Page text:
An example of stimulus discrimination would have been if the little boy in the experiment had distinguished between the white rat and other white, furry objects.


Stimulus discrimination plays an important role in the learning process. Being able to discriminate between stimuli allows you to respond to the correct stimuli without generalizing the response to other stimuli.

Frequently Asked Questions

  • Is stimulus discrimination training effective?

    Stimulus discrimination training is a strategy that can be useful for teaching people to engage in behavior only in the presence of a certain stimulus. This may be helpful for teaching people to only respond with specific behaviors in certain settings or situations. It may also be helpful for minimizing anxiety and fear responses by reducing the generalization of the fear response.

  • What is stimulus control?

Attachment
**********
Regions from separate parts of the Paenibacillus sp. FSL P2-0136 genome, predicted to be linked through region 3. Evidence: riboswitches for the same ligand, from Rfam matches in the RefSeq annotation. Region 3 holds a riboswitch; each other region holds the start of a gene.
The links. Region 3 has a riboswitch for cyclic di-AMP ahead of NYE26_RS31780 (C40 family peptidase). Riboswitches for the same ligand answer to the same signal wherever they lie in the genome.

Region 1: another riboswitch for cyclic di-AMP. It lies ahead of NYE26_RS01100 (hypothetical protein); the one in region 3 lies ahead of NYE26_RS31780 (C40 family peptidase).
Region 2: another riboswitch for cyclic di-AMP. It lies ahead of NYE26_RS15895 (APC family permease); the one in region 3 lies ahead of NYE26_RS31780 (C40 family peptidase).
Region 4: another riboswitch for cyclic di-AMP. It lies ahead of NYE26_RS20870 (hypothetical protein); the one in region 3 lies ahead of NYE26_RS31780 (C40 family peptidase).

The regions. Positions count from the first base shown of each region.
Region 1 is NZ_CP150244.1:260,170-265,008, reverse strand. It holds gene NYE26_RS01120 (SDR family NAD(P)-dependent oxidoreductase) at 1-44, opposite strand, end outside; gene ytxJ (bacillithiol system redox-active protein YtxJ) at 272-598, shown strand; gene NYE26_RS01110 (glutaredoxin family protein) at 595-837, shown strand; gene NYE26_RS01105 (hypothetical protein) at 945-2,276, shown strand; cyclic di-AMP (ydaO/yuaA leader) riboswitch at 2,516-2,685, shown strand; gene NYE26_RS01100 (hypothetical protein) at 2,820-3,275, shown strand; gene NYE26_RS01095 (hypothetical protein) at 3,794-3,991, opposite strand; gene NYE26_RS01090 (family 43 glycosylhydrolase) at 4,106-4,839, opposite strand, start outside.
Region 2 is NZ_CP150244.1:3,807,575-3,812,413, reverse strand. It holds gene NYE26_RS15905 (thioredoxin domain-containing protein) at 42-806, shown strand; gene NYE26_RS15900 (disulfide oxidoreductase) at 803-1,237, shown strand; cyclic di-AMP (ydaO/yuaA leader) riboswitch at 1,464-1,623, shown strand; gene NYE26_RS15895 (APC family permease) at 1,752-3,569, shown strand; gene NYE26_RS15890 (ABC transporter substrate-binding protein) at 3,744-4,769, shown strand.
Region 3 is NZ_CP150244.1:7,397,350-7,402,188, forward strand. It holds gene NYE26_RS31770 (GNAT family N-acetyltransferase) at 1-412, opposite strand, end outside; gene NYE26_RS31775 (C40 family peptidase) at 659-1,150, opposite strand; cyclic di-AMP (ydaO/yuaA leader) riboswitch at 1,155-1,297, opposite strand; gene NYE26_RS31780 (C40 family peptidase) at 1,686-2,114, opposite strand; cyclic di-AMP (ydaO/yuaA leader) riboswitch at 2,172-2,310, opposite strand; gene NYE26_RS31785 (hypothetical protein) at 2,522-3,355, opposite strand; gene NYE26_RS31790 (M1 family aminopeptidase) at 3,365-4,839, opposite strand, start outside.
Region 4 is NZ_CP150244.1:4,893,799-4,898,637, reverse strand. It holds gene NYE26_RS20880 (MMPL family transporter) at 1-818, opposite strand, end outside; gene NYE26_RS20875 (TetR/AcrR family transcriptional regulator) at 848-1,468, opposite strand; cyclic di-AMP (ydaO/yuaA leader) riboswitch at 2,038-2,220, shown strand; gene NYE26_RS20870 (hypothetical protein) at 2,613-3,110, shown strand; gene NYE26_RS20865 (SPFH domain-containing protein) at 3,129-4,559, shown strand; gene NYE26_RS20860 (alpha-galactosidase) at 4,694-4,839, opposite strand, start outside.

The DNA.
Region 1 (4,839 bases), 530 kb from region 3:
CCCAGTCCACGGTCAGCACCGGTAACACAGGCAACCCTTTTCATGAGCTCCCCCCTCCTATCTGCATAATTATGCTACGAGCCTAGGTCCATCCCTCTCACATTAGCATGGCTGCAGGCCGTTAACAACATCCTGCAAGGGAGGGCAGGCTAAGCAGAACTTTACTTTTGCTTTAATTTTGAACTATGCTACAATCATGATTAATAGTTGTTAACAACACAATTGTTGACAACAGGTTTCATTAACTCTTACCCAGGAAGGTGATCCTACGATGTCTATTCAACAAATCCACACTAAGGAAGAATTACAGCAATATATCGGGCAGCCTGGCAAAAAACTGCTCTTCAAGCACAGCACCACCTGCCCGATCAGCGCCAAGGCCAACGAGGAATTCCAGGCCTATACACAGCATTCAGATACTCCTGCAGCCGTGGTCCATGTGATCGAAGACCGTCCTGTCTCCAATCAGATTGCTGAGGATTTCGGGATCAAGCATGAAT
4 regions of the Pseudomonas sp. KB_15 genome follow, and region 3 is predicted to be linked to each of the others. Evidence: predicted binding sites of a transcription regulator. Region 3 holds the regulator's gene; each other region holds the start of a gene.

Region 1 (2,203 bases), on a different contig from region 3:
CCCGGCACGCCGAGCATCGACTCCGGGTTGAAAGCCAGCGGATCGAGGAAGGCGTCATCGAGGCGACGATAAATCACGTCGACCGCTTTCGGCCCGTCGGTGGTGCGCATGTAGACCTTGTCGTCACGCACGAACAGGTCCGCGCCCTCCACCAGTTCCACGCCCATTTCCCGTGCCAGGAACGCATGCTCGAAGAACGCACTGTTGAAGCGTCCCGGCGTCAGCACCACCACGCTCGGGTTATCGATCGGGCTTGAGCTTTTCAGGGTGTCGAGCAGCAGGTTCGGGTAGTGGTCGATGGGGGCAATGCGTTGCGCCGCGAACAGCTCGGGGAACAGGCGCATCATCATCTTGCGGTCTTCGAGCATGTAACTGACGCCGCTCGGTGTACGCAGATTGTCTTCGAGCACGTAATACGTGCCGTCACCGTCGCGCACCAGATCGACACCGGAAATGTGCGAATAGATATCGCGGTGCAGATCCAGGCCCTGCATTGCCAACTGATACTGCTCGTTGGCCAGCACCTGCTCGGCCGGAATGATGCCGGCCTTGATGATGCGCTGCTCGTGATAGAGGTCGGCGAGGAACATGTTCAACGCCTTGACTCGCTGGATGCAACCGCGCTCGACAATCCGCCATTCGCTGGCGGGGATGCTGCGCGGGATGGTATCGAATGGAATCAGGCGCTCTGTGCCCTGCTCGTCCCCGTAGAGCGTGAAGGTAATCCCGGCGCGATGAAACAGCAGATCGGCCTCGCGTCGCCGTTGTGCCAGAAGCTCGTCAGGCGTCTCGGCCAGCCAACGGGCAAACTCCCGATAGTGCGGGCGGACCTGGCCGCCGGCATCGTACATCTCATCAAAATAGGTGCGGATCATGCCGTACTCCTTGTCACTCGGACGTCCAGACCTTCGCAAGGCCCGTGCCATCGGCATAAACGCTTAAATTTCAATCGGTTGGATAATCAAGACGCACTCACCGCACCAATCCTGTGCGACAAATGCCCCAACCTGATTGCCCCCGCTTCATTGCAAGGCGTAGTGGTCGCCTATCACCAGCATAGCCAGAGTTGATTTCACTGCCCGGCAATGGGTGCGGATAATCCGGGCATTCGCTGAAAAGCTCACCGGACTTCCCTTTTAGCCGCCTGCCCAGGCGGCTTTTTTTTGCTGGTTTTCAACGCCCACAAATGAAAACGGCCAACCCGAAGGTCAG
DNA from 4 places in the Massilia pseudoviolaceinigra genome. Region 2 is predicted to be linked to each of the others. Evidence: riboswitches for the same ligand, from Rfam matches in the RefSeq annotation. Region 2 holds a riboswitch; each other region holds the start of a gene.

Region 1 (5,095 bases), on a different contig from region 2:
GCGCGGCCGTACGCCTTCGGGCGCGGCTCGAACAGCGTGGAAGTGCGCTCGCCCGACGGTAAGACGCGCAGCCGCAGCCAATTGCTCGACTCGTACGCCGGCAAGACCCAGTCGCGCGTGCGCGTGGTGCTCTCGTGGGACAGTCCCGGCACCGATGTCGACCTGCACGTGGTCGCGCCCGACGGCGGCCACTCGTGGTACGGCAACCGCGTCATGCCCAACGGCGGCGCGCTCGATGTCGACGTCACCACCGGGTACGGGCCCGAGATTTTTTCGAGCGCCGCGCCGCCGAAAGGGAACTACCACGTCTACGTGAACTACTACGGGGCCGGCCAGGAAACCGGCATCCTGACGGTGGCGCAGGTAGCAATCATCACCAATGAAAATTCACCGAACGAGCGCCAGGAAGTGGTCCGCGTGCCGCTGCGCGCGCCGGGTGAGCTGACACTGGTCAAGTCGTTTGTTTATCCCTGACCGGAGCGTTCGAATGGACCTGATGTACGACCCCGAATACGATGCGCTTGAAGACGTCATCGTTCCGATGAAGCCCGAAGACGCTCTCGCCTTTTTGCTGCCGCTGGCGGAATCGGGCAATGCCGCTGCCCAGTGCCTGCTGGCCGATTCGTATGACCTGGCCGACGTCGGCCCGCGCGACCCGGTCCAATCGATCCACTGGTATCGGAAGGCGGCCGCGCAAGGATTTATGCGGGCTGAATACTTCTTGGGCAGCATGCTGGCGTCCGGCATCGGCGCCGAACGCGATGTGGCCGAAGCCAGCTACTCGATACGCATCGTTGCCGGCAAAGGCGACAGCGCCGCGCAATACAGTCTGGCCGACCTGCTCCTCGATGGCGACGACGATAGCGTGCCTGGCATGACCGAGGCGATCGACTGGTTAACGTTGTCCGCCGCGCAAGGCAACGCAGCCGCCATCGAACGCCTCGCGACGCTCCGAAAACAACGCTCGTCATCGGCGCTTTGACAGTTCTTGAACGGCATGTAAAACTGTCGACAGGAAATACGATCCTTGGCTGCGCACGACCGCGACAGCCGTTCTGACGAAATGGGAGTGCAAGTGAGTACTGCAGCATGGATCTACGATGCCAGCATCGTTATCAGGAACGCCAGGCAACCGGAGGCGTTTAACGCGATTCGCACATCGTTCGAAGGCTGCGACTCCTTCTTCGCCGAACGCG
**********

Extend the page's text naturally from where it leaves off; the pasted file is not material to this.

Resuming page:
Stimulus control refers to how much behavior is affected by various stimulus conditions. In operant conditioning, it can refer to when a subject behaves in a certain way in the presence of a specific stimulus but behaves in a different way when that stimulus is absent.

  • What are examples of stimulus discrimination in everyday life?

    Stimulus discrimination also occurs in real life outside of experimental lab settings. Only ordering a dish at one restaurant because you know that other restaurants don't offer that same menu item is an example of stimulus discrimination. Your cat being able to tell the difference between hearing you open a bag of chips and you opening a bag of cat treats is another example.

7 Sources
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By Kendra Cherry
Kendra Cherry, MS, is an author and educational consultant focused on helping students learn about psychology.